Over the last decade, United Launch Alliance (ULA) has earned a strong reputation for reliability and schedule adherence, with 114 Delta II, Atlas V, and Delta IV missions successfully completed between 14 December 2006 and last week’s flight of the latest Wideband Global Satcom (WGS-8). Although the bulk of customers for the Centennial, Colo.-based launch services company have been the National Reconnaissance Office (NRO) and the Air Force, numerous other missions devoted to studies of our own world and other worlds have also been conducted. However, this weekend, ULA will launch an uncommon mission on two fronts: for it will fly a rarely-used version of its highly reliable Atlas V booster and will deliver—for only the fourth time in its history—a commercial communications satellite into Geostationary Transfer Orbit (GTO). And not just any satellite: for EchoStar-XIX will represent the largest and most capable high-speed broadband internet ever placed into orbit.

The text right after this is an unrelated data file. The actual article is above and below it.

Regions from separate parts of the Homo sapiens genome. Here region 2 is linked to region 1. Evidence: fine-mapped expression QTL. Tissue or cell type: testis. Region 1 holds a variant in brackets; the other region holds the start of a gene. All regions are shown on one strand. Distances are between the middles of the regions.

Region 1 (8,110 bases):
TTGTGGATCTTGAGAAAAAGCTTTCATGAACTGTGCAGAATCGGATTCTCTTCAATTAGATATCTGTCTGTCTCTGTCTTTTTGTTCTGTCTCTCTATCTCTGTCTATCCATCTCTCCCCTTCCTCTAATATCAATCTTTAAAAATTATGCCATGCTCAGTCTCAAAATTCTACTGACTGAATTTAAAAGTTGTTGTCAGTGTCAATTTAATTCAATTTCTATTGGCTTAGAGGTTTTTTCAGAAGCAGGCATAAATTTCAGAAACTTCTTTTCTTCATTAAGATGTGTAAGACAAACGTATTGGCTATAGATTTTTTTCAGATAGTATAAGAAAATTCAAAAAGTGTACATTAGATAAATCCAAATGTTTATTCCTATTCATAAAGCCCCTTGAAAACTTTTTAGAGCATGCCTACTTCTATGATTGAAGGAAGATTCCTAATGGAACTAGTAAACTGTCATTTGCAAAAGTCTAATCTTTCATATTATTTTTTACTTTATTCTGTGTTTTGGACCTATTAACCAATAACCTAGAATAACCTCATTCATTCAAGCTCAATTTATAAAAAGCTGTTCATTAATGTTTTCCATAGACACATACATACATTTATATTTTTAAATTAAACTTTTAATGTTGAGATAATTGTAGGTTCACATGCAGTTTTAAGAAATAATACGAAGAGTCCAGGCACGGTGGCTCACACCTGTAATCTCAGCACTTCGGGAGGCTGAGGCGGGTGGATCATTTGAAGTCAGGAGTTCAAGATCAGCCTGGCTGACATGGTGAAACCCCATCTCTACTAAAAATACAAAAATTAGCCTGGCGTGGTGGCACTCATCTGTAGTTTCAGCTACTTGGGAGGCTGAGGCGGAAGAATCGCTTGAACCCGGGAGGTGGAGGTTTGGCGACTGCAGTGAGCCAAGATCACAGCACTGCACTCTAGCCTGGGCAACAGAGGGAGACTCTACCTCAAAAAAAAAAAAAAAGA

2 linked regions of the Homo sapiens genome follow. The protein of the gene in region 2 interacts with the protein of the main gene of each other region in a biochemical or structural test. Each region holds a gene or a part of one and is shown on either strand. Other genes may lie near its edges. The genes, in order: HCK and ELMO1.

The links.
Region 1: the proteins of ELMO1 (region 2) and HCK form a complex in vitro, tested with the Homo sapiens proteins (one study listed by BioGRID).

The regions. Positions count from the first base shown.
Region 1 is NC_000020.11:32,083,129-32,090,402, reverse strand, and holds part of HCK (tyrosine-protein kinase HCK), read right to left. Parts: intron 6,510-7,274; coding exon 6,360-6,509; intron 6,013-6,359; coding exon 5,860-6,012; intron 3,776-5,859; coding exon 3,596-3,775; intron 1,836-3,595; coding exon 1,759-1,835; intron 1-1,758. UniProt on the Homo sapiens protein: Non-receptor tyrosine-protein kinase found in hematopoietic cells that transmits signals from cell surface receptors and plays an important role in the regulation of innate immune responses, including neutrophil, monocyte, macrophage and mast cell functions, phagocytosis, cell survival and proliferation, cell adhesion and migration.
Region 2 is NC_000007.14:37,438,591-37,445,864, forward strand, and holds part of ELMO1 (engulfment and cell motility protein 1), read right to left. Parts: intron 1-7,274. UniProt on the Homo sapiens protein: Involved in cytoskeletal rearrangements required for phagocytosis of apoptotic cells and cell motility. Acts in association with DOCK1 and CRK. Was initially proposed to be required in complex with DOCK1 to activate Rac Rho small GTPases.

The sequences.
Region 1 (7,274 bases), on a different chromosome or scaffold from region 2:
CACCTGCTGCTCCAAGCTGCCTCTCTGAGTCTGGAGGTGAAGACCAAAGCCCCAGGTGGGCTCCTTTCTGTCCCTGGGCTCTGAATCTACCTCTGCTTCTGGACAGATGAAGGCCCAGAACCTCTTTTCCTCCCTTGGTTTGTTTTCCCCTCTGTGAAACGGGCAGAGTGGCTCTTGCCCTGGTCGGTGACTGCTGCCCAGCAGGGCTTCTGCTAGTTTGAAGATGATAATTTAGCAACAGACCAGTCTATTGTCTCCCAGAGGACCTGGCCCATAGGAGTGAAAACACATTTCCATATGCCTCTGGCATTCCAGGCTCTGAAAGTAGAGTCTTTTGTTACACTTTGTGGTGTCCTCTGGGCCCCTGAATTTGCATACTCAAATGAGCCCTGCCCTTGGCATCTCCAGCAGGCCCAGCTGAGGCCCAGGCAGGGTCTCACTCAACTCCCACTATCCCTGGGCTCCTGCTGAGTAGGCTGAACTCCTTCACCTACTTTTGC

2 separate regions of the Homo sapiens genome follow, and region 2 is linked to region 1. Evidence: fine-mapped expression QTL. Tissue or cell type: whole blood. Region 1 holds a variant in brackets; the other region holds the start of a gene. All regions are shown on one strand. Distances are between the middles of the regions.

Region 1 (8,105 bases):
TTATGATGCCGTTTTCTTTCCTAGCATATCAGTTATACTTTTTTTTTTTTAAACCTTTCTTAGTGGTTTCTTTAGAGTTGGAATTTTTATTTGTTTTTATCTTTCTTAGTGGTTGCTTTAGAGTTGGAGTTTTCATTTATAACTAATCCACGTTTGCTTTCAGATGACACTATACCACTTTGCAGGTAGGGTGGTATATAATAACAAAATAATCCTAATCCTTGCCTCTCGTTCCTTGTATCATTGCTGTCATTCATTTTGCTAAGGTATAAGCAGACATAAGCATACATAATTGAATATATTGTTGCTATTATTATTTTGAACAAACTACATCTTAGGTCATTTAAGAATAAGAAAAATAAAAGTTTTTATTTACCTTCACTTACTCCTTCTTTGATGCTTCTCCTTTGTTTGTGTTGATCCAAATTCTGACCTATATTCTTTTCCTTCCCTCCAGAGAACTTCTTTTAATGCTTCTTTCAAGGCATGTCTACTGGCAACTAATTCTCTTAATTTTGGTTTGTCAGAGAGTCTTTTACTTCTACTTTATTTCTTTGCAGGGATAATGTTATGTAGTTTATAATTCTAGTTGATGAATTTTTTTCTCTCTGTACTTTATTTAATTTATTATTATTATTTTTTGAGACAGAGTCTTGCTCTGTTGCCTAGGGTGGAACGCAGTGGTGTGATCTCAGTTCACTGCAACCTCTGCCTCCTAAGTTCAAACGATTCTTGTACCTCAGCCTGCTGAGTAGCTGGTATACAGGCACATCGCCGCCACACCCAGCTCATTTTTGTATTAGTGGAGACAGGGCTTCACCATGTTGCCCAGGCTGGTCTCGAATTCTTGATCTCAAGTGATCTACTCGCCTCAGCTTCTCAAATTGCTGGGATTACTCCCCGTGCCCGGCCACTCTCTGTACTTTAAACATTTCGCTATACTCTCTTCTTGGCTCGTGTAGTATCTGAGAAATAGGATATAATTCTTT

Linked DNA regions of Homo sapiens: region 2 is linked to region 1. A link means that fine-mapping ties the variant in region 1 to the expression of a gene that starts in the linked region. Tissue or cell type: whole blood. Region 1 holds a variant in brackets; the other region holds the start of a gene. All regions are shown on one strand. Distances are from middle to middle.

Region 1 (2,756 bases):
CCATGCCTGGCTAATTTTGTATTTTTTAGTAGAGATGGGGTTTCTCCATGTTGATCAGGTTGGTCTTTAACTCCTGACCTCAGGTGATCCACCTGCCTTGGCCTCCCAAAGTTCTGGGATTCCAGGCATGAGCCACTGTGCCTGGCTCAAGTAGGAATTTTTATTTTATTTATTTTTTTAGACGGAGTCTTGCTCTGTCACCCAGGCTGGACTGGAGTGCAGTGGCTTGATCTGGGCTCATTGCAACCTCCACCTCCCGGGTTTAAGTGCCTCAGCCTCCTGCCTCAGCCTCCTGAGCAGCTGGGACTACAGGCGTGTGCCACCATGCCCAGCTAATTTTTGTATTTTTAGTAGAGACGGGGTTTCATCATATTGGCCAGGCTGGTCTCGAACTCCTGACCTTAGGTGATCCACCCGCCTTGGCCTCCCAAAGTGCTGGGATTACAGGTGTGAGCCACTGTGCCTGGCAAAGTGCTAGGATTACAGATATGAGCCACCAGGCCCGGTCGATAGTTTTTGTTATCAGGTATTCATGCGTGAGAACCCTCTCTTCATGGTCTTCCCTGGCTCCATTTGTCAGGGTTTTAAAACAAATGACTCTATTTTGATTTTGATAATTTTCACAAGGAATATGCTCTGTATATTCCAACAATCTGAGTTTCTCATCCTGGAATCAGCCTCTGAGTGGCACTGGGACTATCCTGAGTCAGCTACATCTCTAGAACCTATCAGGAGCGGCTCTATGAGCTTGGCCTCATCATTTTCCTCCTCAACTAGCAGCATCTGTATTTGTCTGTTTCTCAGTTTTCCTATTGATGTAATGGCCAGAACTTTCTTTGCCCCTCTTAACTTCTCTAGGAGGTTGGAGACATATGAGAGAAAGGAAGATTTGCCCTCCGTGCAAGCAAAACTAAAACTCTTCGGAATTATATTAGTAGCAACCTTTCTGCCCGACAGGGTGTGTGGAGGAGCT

Formed in 1980, originally as a distributor for C-band television systems, EchoStar received a Direct Broadcast Satellite (DBS) license at 119 degrees West longitude in 1992. Three years later, in December 1995, its first satellite—EchoStar-I—was launched atop a Chinese Long March 2E booster and shortly afterwards the company began marketing its home satellite TV system, branded “Dish Network.” Although the next two EchoStar satellites, launched in 1996 and 1997, suffered from significant failures, subsequent missions lofted atop Proton, Atlas, Zenit, and Ariane rockets went on to provide communications services across the contiguous United States, as well as Alaska and Hawaii, together with Bermuda, Mexico, Puerto Rico, and other locations. By the time EchoStar-XVIII launched atop an Ariane 5 booster in June 2016, Dish Network had accrued almost 14 million subscribers for its pay-TV services. Further EchoStar missions are slated to fly later in December aboard an International Launch Services (ILS) Proton-M and in 2017 aboard SpaceX’s Upgraded Falcon 9.